Hopefully after going through the previous lessons you have a general understanding of some of the biases we’ve covered. In review, here’s a summary of the information so far:
Lesson 1: What’s going on in our brains?
We all put ourselves into in-groups, and others into out-groups, and we are susceptible to a number of cognitive biases that are psychological processes and difficult to avoid. There are many reasons for this. Some are related to evolutionary psychology while some are related to identity and psychological development. The bottom line is: we all do it, and biases happen on a daily basis. There are ways we can combat these psychological processes, such as education, preventing the spread of misinformation, and generally becoming more informed about other people, other groups, and other cultures.
Lesson 2: “He’s the same as ‘them’…” – Implicit Association
We discard the specifics to form generalities, and we form those generalities based on a cognitive bias that is based on our implicit “understanding” or beliefs about a particular person and/or group. We see bunnies as bunnies, who can only do what bunnies do, and other animals do what they do.
Lesson 3: “They ARE all the same” – Outgroup homogeneity
Beyond the implicit associations we make, when putting individuals into a particular group, we also judge the out-group in a certain way. This cognitive bias describes how the out-group is “the same,” while members of the ingroup are more unique.
Lesson 4: “That Can’t be True” – Confirmation Bias
Information isn’t simply information we process it in certain ways based on our previously existing biases. Sometimes we use our “heads” and think rationally, and sometimes we judge with our “emotions” and look at things based on how we feel about a particular topic or group previously.
Phew… That’s a lot. Here’s a broader summary, then one last video to take us to the conclusion of this self-guided learning course:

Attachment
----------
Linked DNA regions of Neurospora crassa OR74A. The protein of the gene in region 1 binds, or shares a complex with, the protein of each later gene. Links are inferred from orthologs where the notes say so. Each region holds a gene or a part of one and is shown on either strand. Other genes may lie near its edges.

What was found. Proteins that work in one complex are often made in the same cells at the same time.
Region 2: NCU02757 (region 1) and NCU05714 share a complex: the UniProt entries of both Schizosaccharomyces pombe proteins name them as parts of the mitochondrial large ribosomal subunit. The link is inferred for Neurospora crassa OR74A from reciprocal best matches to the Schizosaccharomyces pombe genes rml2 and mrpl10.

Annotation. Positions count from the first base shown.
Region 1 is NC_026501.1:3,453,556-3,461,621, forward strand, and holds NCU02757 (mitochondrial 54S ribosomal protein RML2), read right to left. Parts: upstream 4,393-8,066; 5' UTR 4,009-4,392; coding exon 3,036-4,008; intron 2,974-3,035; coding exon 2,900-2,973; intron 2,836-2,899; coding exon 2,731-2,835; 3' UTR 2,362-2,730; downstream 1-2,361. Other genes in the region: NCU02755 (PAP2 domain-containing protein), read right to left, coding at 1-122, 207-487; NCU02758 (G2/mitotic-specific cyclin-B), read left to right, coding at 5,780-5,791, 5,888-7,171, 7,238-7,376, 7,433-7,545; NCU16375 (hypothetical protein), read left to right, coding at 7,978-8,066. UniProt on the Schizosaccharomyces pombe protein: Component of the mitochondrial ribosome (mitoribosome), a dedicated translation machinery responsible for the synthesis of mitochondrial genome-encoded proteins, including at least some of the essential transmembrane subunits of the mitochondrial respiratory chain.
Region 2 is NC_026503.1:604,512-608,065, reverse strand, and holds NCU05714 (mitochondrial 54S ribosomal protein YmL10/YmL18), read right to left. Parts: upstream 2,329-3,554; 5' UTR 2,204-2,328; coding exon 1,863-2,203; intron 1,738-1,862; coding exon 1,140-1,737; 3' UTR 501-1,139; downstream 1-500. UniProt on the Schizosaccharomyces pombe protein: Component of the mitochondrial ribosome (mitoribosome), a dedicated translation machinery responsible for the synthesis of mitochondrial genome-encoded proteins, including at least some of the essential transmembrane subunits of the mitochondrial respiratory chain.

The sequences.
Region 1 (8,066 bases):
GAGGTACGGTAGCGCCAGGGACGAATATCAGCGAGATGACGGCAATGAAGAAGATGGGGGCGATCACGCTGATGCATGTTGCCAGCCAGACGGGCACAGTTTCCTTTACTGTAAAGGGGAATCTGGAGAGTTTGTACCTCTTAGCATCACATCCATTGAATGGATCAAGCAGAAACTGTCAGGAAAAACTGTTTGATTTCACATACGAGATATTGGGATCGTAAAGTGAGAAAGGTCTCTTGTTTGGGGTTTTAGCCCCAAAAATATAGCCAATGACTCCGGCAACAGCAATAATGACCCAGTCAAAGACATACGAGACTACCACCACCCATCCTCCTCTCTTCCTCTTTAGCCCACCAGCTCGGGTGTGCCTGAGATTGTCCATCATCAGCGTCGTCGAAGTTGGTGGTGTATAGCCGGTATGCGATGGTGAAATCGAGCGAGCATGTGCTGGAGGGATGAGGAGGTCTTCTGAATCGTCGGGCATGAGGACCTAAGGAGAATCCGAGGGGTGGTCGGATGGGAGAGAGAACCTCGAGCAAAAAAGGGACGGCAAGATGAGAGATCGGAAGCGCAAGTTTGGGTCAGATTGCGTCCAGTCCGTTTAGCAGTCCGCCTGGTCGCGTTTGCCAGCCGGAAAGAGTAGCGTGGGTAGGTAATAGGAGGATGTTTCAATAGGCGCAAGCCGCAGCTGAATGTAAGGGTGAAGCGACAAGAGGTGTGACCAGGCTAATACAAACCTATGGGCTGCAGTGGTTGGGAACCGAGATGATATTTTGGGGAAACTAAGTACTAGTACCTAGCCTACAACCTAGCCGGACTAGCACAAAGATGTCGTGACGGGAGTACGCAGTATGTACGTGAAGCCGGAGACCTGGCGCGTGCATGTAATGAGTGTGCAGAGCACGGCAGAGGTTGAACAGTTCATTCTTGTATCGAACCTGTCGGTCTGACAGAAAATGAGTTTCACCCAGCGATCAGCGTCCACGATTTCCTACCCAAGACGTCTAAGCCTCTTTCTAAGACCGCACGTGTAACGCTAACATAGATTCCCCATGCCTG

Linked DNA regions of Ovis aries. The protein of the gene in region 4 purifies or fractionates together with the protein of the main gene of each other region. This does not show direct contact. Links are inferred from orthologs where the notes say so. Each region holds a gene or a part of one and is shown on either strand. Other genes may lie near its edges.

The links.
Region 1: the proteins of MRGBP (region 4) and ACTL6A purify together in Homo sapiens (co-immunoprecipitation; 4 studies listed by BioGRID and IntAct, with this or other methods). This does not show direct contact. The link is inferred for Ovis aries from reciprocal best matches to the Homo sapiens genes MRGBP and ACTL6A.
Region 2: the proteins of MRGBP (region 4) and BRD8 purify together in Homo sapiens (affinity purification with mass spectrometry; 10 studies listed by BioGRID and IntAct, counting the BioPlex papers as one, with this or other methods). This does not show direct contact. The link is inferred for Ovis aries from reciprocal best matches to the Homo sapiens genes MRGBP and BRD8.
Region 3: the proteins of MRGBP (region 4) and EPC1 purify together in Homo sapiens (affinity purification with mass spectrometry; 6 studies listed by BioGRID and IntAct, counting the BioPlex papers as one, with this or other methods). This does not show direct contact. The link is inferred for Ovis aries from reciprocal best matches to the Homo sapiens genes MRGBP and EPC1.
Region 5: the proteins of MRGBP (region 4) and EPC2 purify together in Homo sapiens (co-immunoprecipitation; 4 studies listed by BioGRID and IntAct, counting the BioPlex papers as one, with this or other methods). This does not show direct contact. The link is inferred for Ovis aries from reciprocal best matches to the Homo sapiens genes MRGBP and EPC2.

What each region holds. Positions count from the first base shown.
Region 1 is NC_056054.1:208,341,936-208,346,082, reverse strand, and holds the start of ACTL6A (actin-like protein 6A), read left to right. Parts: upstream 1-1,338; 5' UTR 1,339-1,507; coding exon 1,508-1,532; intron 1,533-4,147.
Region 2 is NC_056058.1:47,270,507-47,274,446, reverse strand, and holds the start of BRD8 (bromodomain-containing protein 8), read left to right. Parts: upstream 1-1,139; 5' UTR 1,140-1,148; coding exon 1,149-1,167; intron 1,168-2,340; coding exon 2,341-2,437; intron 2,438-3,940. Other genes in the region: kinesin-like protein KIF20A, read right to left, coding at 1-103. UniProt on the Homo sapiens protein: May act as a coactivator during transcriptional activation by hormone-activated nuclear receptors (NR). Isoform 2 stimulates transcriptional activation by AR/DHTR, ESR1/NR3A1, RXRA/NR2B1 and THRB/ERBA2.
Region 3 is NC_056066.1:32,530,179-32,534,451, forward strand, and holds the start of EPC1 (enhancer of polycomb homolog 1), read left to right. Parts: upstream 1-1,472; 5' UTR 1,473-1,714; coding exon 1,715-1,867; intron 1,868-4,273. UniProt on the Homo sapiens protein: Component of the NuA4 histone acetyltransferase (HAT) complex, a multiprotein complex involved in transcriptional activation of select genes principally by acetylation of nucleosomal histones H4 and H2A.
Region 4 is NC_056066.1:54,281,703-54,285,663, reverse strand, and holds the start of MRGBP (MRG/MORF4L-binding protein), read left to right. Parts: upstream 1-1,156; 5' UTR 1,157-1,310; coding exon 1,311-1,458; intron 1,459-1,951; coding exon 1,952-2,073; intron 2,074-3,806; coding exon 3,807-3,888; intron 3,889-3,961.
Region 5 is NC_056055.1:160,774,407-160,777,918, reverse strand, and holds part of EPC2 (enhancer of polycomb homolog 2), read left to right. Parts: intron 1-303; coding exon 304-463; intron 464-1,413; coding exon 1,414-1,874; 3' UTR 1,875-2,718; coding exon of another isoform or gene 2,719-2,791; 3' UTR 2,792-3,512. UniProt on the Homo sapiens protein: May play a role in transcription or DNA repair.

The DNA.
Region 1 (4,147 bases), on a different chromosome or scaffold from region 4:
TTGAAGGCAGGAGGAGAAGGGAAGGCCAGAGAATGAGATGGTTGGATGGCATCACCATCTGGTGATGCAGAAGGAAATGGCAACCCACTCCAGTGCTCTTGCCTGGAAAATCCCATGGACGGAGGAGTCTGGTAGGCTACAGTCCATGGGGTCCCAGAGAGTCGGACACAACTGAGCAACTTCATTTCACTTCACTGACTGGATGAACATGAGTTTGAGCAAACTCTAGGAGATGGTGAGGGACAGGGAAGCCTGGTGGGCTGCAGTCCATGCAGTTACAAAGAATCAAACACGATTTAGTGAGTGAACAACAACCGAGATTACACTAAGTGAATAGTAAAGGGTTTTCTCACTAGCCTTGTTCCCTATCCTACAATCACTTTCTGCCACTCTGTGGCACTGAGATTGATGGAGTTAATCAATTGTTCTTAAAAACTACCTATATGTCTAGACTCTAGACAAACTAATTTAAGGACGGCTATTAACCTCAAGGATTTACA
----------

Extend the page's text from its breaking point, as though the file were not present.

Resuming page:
The previous lessons, summarized from the cognitive bias codex fall into three main categories. First, we discard specifics to form generalities (implicit association); Second, we imagine things and people we’re familiar with and fond of as better (out-group homogeneity bias); and Third, we are drawn to details that confirm our existing beliefs (confirmation bias).
When you put all of these things together, we start to realize that cognitive bias momentum (our term, not backed up by research or studies) plays a large role in the biases we have and judgments we make. We put people in boxes, favor those groups that are fond of, and disregard new information as we get it, unless it already fits with our existing beliefs and views.
When summarizing all of the previous lessons, we begin to approach an answer to the “why does it matter” question. Unless we live in a world where everyone is the same, in every way possible, there will always be outgroups of some sort or another. This leads to biases and negative judgements, which leads to the conflicts we’re seeing so much of in our nation and around the world.
And that’s why this all matters.
Our country is more polarized than ever, and people aren’t even having conversations anymore..
Biases happen to all of us. We’re all susceptible to them. The course started with the following statement:
The psychology of in-groups and out-groups is well-studied, well-ingrained, and unfortunately often (if not always) unavoidable.
But we don’t have to stop there. The real question is: how do we deal with it?
How do we see each other, and how do we see each-“other”?
How do we think about each other, and how do we think about each-“other”?
Finally, we can learn to think differently about each and every other, to hopefully lead us to a place where we can all have healthy disagreements that don’t lead to unsolvable protracted conflict?